The crowd dances at Ladyfag’s Battle Hymn.


This year’s Pride was like none other. Iconic New York parties like Papi Juice, Gayflower, Battle Hymn, On Top, Pride Oasis, WeParty, Love Prism, and Devil’s Playground sold out of thousands of tickets in under five minutes. I was being paid to be at pretty much all of them, which was a blessing and a curse. This meant I could have fun, but not too much fun. In an attempt to let off some steam from working 3 parties every day, I treated myself on Saturday night by actually buying tickets to one of my favorite underground warehouse raves in Brooklyn. It had my three favorite things: haze, muscle gays, and techno music. The recurring rave is so focused on staying underground that they refused to let me even mention the party’s name. I can’t even give it a code name that slightly rhymes! They refuse any and all press but still sell out in seconds because they are that cool. Photos and videos aren’t allowed whatsoever and although tickets were a bit expensive, they have a rule that all trans women get in for free.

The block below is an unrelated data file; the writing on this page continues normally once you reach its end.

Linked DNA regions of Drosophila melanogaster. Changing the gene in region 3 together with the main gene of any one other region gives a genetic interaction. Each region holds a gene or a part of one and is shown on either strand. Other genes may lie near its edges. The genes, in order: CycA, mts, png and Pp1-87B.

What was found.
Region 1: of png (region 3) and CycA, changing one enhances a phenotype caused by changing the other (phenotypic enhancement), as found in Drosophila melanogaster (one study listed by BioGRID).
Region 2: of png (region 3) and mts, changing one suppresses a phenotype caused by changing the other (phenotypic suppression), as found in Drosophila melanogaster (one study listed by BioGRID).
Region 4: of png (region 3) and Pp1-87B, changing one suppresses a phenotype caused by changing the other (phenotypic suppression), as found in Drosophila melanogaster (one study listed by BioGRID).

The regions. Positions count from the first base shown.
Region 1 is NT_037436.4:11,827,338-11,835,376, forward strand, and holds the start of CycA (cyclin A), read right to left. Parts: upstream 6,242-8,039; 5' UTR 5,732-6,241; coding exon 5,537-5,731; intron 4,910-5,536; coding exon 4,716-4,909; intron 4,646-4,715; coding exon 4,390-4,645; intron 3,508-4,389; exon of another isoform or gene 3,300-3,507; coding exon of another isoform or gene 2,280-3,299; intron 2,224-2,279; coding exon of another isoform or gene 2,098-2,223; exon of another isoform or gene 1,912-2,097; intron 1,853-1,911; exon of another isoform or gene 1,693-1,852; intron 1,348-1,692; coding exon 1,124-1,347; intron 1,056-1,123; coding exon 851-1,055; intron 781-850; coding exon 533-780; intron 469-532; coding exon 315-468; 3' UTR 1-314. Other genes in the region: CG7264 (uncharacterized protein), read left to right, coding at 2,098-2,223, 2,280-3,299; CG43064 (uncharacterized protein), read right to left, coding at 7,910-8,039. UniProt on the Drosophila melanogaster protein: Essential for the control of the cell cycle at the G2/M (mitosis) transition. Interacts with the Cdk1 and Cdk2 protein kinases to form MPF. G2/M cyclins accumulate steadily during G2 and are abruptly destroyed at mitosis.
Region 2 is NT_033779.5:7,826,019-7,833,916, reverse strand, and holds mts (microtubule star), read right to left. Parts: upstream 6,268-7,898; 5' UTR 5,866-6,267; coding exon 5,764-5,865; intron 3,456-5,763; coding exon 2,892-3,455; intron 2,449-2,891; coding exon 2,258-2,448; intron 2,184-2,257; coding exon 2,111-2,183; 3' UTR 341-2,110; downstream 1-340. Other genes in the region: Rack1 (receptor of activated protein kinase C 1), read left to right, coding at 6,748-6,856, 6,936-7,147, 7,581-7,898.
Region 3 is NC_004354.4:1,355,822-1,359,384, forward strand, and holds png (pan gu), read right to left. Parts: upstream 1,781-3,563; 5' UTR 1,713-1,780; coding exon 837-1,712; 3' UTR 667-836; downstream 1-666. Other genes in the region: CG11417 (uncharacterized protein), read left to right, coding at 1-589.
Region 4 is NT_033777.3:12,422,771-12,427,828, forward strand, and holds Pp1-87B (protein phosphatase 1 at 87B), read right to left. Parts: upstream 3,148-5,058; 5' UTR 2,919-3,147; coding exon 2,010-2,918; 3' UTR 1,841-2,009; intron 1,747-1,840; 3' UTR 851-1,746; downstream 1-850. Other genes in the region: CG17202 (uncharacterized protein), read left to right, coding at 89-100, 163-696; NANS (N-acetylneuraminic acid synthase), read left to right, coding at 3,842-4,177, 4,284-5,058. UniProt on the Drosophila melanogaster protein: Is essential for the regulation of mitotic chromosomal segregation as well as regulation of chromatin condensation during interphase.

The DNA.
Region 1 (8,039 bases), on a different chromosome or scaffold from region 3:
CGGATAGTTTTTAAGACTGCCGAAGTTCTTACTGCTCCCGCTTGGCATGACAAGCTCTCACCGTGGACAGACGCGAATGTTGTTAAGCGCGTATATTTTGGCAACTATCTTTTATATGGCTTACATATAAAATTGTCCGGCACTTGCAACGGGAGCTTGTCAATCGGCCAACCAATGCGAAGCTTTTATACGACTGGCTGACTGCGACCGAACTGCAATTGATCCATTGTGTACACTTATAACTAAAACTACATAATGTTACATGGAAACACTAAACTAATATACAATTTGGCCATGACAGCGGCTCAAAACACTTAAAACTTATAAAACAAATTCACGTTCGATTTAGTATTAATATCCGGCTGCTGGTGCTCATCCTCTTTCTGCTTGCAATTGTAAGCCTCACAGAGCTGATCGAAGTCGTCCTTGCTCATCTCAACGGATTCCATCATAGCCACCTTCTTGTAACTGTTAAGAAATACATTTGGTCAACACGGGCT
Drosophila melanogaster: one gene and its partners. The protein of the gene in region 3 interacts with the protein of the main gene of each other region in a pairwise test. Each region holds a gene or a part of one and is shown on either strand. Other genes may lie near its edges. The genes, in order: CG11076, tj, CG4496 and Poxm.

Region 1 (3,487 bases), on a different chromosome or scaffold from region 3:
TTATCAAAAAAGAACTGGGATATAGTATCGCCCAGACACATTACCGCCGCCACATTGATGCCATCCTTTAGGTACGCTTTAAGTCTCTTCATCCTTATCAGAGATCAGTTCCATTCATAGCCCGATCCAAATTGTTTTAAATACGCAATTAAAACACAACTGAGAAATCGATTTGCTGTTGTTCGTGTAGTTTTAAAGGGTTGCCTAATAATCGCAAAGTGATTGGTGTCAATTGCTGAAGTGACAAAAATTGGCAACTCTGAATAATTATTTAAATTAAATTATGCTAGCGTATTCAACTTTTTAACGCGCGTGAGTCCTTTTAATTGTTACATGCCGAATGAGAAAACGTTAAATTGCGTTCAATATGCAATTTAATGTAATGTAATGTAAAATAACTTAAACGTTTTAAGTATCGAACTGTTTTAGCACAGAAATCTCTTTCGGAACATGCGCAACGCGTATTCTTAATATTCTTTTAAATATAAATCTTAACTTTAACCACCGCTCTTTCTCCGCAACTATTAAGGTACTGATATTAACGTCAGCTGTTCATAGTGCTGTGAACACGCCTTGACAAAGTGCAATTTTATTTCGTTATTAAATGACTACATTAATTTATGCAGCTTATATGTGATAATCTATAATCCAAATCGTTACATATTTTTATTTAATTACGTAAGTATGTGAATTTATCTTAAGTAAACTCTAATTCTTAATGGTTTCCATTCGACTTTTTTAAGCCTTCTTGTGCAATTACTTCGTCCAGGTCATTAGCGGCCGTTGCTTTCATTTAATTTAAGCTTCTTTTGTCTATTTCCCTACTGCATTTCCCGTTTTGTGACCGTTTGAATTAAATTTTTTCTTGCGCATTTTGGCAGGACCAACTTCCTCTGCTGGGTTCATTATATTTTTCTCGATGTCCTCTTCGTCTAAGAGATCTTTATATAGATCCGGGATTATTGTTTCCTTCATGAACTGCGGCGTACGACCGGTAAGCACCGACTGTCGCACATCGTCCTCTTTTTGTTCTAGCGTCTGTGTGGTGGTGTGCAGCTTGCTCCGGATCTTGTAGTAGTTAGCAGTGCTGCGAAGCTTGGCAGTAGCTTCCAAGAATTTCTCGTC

Around 11 they sent an address to ticket holders. From there, a security guard decided if you were cool enough to get further directions to the venue. Ok, I promised the producer I wouldn’t say anything else about them but it was so SO good. Berghain exists once a month, and it’s in the heart of Bushwick. If you know, you know, if you don’t, you don’t! Around 9AM I left for another techno party at Nowadays in Brooklyn. BK’s techno princess, Pauli Cakes, was working the door and the vibe-maker TT deejayed.  It was too early for the bar to sell alcohol so trans supermodel Teddy Quinlivan and I drank espresso on a packed dance floor alongside the same people we had seen at every other Pride party that weekend.

It was comforting knowing that the who’s who of NYC were all on this weekend bender together, and that none of us were in it alone. Until early Monday morning, the entire scene had party-hopped until sunrise four days in a row, each of us afraid to risk missing an event after being locked inside for over a year. Last Pride, we had everything stripped away from us, and we were not going to take being on a dance floor for granted ever again! By the weekend’s finale, on Sunday at Battle Hymn, we began greeting each other with the question, “Have you slept?” We asked because we had all danced until sunrise together just five hours earlier. We didn’t go home to sleep— we went home to change into a different outfit! The month of June was a marathon for us all, with socialites passing the finish line hand-in-hand in Ferragamo and Louboutins. It was undoubtedly a great month for New York nightlife, possibly one of the greatest. Congrats if you got in, you know what you had to do to get there. And if you weren’t there, I give you permission to use this column to lie and say you were. See you next month, New York. 💋